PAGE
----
Dustin:               I think one of the things that all practitioners should do is understand that they are in a field that has a public relations problem. And what are they doing as individuals to help that situation? I think if we can recognise that, “Hey, I’m in public relations and public relations may not have the best perception. What can I do to change that?”

Could I go to my kid’s career day? Could I offer to speak to a class, or is my company involved with something that is a pro bono client or charity organization that deals with children? Is there something that I come in and say, “Hey, here’s what we are helping with, and here’s what we do.”

So it’s not even a matter of doing stuff that’s so outlandish. I don’t think that we should necessarily be trying to weasel our way into high schools to find people. But if there are opportunities where I have some younger people or high school students, I’ll take the 30 seconds to say here’s what I do.

Or if I’m out doing something and someone asks, “What do you do?” “I’m in public relations.” Well maybe you add a sentence. So, instead of saying “I’m in public relations,” maybe at the end of the sentence saying, “I’m in public relations and here’s what I do on a regular basis …” to help explain to people what it is that you do.

So, I’m in public relations and I help manage the relationship between this organization and this group of people. Or I am involved with promoting the work that is done by this non-profit organization, or something like that.

And I think that if we can just add that second sentence and not assume that people know what you do when you say, “I’m in public relations.” I think even that starts the ball rolling in a simple way; those are some simple steps.

Mark:               Brilliant. Is there anything else you would like to add about the study, or the next steps on the research side, or the next steps to address the issue?

Dustin:               Well, I think the important thing is to recognise with this particular study, is it’s totally a pilot. Right? We didn’t look at comparing men and women. We just wanted to start seeing some empirical data. So what we hope to do is to take this pilot study and then use that to get a grant to help us understand what are the bigger issues?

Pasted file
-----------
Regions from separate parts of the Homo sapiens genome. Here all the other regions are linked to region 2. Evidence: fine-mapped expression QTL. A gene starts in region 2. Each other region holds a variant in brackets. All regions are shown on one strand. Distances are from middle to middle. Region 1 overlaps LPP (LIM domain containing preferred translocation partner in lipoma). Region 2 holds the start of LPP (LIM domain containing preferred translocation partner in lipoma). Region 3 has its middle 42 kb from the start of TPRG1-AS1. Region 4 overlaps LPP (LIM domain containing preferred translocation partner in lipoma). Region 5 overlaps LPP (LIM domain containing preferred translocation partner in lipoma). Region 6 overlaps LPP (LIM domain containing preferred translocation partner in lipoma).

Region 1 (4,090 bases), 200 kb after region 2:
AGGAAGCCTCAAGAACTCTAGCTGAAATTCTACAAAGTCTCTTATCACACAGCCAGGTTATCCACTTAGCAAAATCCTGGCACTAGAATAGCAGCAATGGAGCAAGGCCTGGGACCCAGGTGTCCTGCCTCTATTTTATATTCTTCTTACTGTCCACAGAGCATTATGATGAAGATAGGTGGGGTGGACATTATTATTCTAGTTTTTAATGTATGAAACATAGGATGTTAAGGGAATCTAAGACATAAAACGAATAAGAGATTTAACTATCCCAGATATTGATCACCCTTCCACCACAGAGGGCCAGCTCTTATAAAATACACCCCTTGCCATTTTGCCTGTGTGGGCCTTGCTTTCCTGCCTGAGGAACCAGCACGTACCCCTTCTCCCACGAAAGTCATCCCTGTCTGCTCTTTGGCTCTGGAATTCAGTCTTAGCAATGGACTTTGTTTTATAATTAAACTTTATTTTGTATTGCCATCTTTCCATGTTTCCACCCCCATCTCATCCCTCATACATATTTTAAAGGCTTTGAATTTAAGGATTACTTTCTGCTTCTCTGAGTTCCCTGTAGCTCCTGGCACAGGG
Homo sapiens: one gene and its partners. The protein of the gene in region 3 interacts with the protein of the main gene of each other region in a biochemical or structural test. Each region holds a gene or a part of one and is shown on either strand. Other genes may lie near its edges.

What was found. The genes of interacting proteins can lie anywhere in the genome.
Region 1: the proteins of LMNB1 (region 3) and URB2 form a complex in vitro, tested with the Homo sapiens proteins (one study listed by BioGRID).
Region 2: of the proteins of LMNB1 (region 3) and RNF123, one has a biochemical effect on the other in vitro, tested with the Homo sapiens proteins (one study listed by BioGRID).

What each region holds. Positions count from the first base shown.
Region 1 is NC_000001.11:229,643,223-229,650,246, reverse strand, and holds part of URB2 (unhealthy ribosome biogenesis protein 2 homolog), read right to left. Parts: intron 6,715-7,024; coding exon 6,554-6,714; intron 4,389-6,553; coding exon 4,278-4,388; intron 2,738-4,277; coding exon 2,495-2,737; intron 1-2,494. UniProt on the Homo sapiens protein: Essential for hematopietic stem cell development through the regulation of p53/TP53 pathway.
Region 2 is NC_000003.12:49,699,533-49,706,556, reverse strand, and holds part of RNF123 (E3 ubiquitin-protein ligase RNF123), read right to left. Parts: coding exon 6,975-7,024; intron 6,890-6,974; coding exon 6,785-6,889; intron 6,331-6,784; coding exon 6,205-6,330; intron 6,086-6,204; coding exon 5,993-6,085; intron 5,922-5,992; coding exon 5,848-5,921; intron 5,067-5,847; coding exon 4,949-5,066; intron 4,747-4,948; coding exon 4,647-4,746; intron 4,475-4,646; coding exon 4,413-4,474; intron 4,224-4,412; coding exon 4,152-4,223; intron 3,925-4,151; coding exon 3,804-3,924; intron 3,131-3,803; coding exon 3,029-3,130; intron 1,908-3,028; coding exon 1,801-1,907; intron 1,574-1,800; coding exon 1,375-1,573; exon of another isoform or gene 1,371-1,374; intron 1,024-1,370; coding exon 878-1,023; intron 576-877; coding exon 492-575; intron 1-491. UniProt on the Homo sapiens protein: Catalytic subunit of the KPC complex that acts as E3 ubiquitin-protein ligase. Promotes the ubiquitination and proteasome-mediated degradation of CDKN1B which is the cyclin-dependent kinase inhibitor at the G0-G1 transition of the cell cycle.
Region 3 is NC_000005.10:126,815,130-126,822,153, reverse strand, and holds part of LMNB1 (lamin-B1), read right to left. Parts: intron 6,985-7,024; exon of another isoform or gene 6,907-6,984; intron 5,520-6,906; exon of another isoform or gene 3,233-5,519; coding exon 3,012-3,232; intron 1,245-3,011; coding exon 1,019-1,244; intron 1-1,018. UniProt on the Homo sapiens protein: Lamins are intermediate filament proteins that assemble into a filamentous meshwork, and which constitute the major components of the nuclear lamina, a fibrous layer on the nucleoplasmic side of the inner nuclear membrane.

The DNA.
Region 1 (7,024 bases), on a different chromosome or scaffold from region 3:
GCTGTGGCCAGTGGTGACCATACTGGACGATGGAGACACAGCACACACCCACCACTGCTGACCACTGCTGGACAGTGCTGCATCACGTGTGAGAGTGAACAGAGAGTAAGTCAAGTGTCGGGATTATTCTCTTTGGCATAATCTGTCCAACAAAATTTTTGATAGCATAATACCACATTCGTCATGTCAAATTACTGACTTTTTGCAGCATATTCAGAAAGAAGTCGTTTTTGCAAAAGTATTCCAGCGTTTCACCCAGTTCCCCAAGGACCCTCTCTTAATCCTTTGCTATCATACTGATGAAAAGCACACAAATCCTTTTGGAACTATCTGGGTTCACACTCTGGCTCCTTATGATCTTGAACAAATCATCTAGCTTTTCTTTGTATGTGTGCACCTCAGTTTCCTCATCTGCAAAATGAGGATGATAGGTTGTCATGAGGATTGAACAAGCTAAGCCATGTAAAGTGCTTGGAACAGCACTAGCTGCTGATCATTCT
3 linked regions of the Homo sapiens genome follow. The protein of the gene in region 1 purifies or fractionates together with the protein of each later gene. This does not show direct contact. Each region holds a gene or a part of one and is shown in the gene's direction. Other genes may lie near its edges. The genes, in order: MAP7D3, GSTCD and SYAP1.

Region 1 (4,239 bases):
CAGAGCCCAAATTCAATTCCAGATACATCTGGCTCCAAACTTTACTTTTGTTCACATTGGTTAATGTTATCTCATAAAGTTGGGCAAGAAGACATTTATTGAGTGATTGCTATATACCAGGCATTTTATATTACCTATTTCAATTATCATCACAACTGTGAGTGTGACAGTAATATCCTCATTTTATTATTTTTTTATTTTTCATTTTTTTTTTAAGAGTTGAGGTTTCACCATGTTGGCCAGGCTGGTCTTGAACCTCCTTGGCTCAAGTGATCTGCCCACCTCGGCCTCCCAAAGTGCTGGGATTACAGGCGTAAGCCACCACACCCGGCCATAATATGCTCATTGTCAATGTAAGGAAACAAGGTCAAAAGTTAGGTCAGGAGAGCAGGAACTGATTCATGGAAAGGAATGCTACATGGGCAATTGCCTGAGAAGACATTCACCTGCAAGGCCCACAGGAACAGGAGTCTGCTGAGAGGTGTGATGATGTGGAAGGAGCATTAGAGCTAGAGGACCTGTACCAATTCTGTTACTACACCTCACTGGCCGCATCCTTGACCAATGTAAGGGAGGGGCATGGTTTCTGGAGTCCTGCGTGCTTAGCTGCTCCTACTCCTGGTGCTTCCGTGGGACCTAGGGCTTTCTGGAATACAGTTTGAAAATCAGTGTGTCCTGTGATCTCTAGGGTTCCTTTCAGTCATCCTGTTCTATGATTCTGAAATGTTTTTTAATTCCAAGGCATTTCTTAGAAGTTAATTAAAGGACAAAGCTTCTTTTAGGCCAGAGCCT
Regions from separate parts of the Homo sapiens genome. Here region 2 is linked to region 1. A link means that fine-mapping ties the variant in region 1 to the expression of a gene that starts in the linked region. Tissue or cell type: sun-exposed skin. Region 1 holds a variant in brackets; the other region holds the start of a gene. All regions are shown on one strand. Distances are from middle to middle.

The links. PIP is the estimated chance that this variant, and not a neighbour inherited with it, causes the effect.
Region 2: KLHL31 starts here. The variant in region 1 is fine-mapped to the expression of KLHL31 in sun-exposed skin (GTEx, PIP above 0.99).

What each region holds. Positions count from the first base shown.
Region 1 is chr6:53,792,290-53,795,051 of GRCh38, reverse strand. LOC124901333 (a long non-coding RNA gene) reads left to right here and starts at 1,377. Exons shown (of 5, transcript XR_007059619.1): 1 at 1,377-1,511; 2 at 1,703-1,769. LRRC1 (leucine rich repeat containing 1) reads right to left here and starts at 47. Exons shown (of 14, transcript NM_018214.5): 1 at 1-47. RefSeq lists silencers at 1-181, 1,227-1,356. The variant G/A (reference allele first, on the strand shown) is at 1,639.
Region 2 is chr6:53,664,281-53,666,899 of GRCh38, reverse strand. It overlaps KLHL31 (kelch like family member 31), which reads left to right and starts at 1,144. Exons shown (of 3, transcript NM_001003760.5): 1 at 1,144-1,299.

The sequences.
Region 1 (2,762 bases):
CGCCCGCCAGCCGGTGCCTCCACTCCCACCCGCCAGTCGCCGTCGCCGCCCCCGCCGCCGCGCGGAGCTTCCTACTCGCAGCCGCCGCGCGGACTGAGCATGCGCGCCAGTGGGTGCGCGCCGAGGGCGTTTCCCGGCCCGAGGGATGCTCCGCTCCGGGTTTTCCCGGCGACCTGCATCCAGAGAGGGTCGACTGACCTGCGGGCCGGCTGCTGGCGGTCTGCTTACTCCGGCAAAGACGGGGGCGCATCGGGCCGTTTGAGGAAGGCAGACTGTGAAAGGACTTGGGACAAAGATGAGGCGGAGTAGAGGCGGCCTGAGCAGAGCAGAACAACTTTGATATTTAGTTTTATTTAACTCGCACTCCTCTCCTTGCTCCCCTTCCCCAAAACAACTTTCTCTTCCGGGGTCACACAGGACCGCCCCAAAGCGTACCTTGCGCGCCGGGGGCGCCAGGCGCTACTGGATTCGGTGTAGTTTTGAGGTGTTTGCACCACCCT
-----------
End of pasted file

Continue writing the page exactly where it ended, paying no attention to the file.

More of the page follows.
We have 262 responses; that’s great, but what happens when you get 5,000 responses? How do we really start winnowing down? Are there scales or are there things that we need to know that would make the difference? So, we’re at a starting point.

Mark:               What would your next questions be as you start to dive into this deeper?

Dustin:               I think what we want to do is look at the factors that went into them deciding there are other majors? What were those factors? I think if we can start seeing why people chose the major they’re in, then we can start saying, “Okay, what can we now do about that?” But, we are going to need bigger samples. And there are existing scales that do that.

We are just going to come at it from, “Okay, how do we address this lack of diversity?” And diversity is obviously an issue in public relations anyway. But diversity comes in many styles. Because we are primarily a female field, that doesn’t make us diverse; that actually makes us less diverse. We do have a severe lack of African Americans and Hispanics in public relations. If we were 100% African Americans, we would not be diverse then. So we’re looking at this from [the perspective of] “How do we make public relations truly a diverse field?”

Mark:               You have diversity when your profession or your group mirrors the same diversity in the larger society, and we’re not there.

Dustin:               We’re not there, and one of the bigger challenges though, I think, is not only mirroring the diversity in society at large, but also understanding that diversity is not necessarily a category you can see. True diversity means that eventually you have diversity of thought, and that’s really where we need to head towards.

Mark:               Great. Thank you so much for this opportunity. I love this topic.                       

—-

Thanks for joining us for this conversation about a topic that really is so important to our profession. I think Dustin really is onto something here, and I can’t wait to hear what he finds out in the larger study.

As public relation professionals, whether we’re on the academic side, the practitioner side, or have a foot in both worlds, we all have a stake in this issue. And we can take action to make a difference right now.

I’m going to take Dustin’s advice to help more young people understand what public relations really is about. The more people understand our profession the more it will be seen as a viable career choice for both men and women from every background.

The diversity of perspectives is really important to the future of our profession. Will you join me in this effort?

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Thanks for taking this journey with me as we improve public relations one conversation at a time. I’ll catch you on the next episode!